Money Matters

Relationships are complicated. That’s why navigating the nuance of a budding romance is an important skill to develop. It takes attentive listening, open communication, honest engagement, and careful consideration of favors, gifts, and financial entanglement. In fact, lending money is a dead end street for romance.

“As a relationship expert, I have witnessed and heard thousands of romantic accounts. The ones that never seem to have a happy ending involve lending money,” says Kelleher International CEO Amber Kelleher-Andrews.

When you care deeply for someone, and they find themselves in a financial bind the instinct is to lend a hand. “I do think there are a few instances when it’s okay to loan a love interest money – health-related needs, dire emergencies, and charitable contributions come to mind. I believe that your love for each other can deepen when you lend a helping hand in these sorts of situations. But these requests are few and far between,” Amber continues.

Most appeals for financial aid can doom a new relationship. The requests for money that DO come up often that Kelleher International’s CEO believes you should stay clear of are loans for rent, bills, money-making schemes, quick returns on investments, paying someone back, and material purchases.

What do you do when faced with a financial request such as this?

Kelleher-Andrews’ advice is simple but challenging. “The best way to say no to a romantic interest is actually to say NO but do so with love and kindness. Make sure they know it’s not personal, but express it is your POLICY not to lend money.”

Rule #1 Have a policy not to lend money.

When it comes to the money talk, explanations can get you into trouble. Amber adds, “Don’t get into why you’ve set such a policy of not lending money. Doing so can open up pandora’s box. By exploring your reasoning, you set the stage for he/she to state their case as to why they are the exception to the rule. Avoid putting yourself in this awkward position.”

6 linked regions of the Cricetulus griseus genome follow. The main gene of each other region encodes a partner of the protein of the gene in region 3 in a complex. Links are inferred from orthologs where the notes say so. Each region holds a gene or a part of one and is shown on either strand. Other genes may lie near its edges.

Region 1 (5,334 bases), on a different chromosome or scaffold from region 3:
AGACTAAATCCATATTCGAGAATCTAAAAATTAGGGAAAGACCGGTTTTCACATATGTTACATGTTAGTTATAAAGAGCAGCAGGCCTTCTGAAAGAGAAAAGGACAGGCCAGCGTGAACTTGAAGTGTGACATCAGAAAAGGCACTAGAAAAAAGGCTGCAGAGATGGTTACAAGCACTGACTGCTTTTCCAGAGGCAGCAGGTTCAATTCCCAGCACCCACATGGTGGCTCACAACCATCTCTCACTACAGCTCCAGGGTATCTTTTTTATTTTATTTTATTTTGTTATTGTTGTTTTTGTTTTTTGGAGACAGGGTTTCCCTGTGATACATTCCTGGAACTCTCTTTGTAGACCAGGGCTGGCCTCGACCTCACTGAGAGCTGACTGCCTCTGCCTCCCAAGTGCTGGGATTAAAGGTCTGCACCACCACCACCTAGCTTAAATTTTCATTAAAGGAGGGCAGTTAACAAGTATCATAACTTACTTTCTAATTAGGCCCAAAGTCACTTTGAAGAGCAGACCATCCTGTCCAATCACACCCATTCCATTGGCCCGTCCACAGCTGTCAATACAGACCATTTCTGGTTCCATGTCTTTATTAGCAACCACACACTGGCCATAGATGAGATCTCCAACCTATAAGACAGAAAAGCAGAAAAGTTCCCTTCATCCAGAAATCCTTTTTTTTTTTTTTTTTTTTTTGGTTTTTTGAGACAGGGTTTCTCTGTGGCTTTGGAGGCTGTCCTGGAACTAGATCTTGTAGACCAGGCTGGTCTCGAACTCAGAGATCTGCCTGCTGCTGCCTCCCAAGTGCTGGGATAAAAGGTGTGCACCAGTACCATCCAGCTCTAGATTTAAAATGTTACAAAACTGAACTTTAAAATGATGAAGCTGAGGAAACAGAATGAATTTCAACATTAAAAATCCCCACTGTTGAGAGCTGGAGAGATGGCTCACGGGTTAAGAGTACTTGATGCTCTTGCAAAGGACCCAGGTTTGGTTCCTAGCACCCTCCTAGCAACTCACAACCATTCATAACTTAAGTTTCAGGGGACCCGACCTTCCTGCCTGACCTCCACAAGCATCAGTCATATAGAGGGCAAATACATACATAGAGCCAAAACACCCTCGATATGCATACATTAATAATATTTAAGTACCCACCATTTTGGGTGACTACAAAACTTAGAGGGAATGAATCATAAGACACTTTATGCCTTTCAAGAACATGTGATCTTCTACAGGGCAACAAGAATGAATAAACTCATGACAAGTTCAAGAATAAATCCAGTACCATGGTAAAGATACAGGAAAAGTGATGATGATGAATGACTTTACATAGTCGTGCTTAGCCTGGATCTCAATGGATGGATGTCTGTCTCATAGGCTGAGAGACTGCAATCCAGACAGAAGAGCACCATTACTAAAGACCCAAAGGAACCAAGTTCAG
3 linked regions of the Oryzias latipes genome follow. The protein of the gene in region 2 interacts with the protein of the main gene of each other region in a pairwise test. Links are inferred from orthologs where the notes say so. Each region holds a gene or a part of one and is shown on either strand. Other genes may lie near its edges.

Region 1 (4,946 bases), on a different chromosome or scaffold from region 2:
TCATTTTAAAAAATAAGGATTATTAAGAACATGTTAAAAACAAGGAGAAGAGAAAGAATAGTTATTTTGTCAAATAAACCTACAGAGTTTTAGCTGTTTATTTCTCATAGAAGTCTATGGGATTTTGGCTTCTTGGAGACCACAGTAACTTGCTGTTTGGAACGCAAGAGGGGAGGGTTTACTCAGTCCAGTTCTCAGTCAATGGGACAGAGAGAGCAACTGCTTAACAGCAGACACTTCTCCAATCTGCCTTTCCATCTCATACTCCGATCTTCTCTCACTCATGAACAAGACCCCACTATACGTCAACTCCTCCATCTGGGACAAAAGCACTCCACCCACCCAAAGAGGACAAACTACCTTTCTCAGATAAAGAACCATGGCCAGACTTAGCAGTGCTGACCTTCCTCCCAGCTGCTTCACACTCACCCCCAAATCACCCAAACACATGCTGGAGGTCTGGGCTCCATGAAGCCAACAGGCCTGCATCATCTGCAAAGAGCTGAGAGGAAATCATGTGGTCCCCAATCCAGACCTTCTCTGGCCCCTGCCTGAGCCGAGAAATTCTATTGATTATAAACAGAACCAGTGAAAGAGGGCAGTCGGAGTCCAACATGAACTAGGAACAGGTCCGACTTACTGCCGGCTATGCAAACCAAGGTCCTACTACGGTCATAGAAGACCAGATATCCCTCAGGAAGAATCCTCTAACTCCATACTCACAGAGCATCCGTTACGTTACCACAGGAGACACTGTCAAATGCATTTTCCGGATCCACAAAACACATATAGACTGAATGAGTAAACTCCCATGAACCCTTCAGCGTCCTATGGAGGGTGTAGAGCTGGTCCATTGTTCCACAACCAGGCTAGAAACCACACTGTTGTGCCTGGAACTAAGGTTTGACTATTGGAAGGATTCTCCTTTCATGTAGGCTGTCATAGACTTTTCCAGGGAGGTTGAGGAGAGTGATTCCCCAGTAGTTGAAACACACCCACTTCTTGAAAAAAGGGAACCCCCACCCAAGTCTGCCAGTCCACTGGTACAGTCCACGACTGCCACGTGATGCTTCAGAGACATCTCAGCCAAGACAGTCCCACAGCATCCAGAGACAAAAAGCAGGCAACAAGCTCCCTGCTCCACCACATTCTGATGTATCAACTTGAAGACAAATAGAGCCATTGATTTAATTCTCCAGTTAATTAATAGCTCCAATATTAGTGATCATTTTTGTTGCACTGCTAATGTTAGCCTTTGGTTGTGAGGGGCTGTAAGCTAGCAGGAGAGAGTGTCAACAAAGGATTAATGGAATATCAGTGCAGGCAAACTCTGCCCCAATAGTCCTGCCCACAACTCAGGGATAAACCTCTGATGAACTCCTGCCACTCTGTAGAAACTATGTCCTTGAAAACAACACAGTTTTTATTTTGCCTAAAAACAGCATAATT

How do you keep the explanation short and sweet?

“My best advice is to say no and immediately change the subject,” Amber laughs. “It sounds juvenile, but it works. Skillfully change the direction of the ask by offering potential alternatives to how you might be of assistance.”

Rule #2 Have a policy always to help.

There are many ways to lend a helping hand that doesn’t involve your pocketbook. Kelleher-Andrews explains, “Usually when people need money, they also need advice on how to get out of a situation. When you care about someone, you won’t turn your back on them. Offer advice, suggestions, and contacts. Help them find ways to earn what they need, borrow the amount from a bank, or discover creative options to get the same results.”

Food for thought from Amber Kelleher-Andrews

Look at money and your new relationship as oil and vinegar – they stay in their respective bottles. Your money is the oil, and your partner’s finances are the vinegar. Until you are married, they don’t mix. After marriage, you can choose to combine your collective investments and contributions and make financial decisions as a team.

Do you have a situation where lending money created a wedge in your relationship? Share in the comments below and Kelleher International CEO Amber Kelleher-Andrews will share ideas for resolving the issue to protect your budding relationship. If you’re considering marriage explore our insight on prenuptial agreements.